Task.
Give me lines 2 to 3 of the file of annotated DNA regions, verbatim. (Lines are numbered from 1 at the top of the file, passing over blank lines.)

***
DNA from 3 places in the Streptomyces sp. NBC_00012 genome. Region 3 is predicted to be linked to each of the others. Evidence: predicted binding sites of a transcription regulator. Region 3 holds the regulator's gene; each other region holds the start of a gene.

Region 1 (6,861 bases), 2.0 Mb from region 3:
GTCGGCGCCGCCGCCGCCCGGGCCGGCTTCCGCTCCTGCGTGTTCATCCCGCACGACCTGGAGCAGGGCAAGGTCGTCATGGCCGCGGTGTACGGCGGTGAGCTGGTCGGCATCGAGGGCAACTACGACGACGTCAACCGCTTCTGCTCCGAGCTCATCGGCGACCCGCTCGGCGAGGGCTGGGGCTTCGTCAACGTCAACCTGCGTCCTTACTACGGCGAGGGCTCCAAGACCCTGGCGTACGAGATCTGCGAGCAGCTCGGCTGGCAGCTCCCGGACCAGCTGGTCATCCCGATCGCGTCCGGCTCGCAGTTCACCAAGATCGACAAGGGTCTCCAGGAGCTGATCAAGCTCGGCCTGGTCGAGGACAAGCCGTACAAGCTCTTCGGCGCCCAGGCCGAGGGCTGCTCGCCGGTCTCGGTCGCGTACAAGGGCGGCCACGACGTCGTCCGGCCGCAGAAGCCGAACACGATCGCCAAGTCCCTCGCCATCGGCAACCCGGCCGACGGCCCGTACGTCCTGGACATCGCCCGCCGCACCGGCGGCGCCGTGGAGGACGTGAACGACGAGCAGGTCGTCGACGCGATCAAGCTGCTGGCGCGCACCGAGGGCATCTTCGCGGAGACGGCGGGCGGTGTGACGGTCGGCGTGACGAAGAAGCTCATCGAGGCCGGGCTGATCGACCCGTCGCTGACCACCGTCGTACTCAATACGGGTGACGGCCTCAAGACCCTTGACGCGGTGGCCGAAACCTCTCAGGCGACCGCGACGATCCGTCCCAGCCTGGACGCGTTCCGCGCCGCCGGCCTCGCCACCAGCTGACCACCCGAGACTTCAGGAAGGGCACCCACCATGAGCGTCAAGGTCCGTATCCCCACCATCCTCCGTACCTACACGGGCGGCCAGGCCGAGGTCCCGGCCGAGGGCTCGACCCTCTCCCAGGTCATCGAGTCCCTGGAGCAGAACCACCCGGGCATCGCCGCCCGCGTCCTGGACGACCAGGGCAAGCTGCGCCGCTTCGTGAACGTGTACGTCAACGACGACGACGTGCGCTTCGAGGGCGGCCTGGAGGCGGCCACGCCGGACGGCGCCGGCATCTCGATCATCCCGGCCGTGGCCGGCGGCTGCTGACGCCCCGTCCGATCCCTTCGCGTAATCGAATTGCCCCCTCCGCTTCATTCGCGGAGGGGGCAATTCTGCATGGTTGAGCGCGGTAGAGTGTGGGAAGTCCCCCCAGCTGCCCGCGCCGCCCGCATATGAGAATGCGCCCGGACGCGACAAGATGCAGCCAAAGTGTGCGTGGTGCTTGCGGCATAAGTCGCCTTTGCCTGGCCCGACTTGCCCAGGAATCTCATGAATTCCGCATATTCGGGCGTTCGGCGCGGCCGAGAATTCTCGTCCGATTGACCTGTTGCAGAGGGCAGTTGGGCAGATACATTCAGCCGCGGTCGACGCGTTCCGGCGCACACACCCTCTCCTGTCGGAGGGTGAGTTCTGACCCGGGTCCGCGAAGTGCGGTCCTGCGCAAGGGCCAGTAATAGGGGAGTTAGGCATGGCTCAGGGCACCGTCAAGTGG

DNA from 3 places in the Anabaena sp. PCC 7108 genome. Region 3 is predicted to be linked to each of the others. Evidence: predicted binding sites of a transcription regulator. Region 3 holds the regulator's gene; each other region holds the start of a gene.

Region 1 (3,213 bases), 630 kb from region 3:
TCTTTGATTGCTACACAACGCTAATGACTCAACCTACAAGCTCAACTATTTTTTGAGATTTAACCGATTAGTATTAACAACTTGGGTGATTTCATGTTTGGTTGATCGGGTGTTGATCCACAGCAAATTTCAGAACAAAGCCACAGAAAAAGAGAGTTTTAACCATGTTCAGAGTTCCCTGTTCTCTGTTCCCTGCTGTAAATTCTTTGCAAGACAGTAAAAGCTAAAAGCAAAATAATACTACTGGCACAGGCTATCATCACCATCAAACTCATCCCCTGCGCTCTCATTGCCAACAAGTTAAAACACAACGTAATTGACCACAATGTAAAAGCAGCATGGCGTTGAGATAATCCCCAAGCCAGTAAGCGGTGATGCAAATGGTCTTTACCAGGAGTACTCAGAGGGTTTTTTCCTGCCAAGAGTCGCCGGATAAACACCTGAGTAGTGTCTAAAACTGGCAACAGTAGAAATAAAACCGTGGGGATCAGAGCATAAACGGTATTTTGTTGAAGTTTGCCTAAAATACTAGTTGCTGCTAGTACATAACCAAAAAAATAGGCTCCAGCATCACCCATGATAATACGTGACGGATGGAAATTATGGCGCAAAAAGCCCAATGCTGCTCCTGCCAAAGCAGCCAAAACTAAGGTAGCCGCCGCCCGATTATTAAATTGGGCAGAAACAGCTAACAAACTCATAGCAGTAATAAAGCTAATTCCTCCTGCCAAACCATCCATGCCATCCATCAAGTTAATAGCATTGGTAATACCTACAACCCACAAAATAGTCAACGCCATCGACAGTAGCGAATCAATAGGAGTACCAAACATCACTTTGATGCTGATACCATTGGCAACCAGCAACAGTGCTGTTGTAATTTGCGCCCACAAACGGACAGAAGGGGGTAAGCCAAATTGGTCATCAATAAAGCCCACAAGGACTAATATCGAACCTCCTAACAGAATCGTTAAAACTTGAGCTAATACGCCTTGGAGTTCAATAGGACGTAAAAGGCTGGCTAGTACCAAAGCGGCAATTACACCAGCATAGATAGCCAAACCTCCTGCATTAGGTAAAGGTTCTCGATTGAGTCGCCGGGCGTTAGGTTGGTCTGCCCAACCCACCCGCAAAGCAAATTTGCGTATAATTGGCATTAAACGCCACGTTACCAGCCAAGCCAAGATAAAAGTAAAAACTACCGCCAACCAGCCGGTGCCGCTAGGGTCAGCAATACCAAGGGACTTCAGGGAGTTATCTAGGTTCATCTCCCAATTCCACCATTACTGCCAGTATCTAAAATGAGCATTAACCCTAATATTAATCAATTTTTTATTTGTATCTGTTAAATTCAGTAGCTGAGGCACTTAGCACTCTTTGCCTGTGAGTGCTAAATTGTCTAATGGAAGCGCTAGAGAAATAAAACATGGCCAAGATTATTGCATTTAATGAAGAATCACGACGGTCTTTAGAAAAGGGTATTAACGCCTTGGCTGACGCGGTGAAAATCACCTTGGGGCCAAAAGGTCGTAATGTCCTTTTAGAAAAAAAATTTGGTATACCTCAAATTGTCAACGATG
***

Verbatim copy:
Region 1 (6,861 bases), 2.0 Mb from region 3:
GTCGGCGCCGCCGCCGCCCGGGCCGGCTTCCGCTCCTGCGTGTTCATCCCGCACGACCTGGAGCAGGGCAAGGTCGTCATGGCCGCGGTGTACGGCGGTGAGCTGGTCGGCATCGAGGGCAACTACGACGACGTCAACCGCTTCTGCTCCGAGCTCATCGGCGACCCGCTCGGCGAGGGCTGGGGCTTCGTCAACGTCAACCTGCGTCCTTACTACGGCGAGGGCTCCAAGACCCTGGCGTACGAGATCTGCGAGCAGCTCGGCTGGCAGCTCCCGGACCAGCTGGTCATCCCGATCGCGTCCGGCTCGCAGTTCACCAAGATCGACAAGGGTCTCCAGGAGCTGATCAAGCTCGGCCTGGTCGAGGACAAGCCGTACAAGCTCTTCGGCGCCCAGGCCGAGGGCTGCTCGCCGGTCTCGGTCGCGTACAAGGGCGGCCACGACGTCGTCCGGCCGCAGAAGCCGAACACGATCGCCAAGTCCCTCGCCATCGGCAACCCGGCCGACGGCCCGTACGTCCTGGACATCGCCCGCCGCACCGGCGGCGCCGTGGAGGACGTGAACGACGAGCAGGTCGTCGACGCGATCAAGCTGCTGGCGCGCACCGAGGGCATCTTCGCGGAGACGGCGGGCGGTGTGACGGTCGGCGTGACGAAGAAGCTCATCGAGGCCGGGCTGATCGACCCGTCGCTGACCACCGTCGTACTCAATACGGGTGACGGCCTCAAGACCCTTGACGCGGTGGCCGAAACCTCTCAGGCGACCGCGACGATCCGTCCCAGCCTGGACGCGTTCCGCGCCGCCGGCCTCGCCACCAGCTGACCACCCGAGACTTCAGGAAGGGCACCCACCATGAGCGTCAAGGTCCGTATCCCCACCATCCTCCGTACCTACACGGGCGGCCAGGCCGAGGTCCCGGCCGAGGGCTCGACCCTCTCCCAGGTCATCGAGTCCCTGGAGCAGAACCACCCGGGCATCGCCGCCCGCGTCCTGGACGACCAGGGCAAGCTGCGCCGCTTCGTGAACGTGTACGTCAACGACGACGACGTGCGCTTCGAGGGCGGCCTGGAGGCGGCCACGCCGGACGGCGCCGGCATCTCGATCATCCCGGCCGTGGCCGGCGGCTGCTGACGCCCCGTCCGATCCCTTCGCGTAATCGAATTGCCCCCTCCGCTTCATTCGCGGAGGGGGCAATTCTGCATGGTTGAGCGCGGTAGAGTGTGGGAAGTCCCCCCAGCTGCCCGCGCCGCCCGCATATGAGAATGCGCCCGGACGCGACAAGATGCAGCCAAAGTGTGCGTGGTGCTTGCGGCATAAGTCGCCTTTGCCTGGCCCGACTTGCCCAGGAATCTCATGAATTCCGCATATTCGGGCGTTCGGCGCGGCCGAGAATTCTCGTCCGATTGACCTGTTGCAGAGGGCAGTTGGGCAGATACATTCAGCCGCGGTCGACGCGTTCCGGCGCACACACCCTCTCCTGTCGGAGGGTGAGTTCTGACCCGGGTCCGCGAAGTGCGGTCCTGCGCAAGGGCCAGTAATAGGGGAGTTAGGCATGGCTCAGGGCACCGTCAAGTGG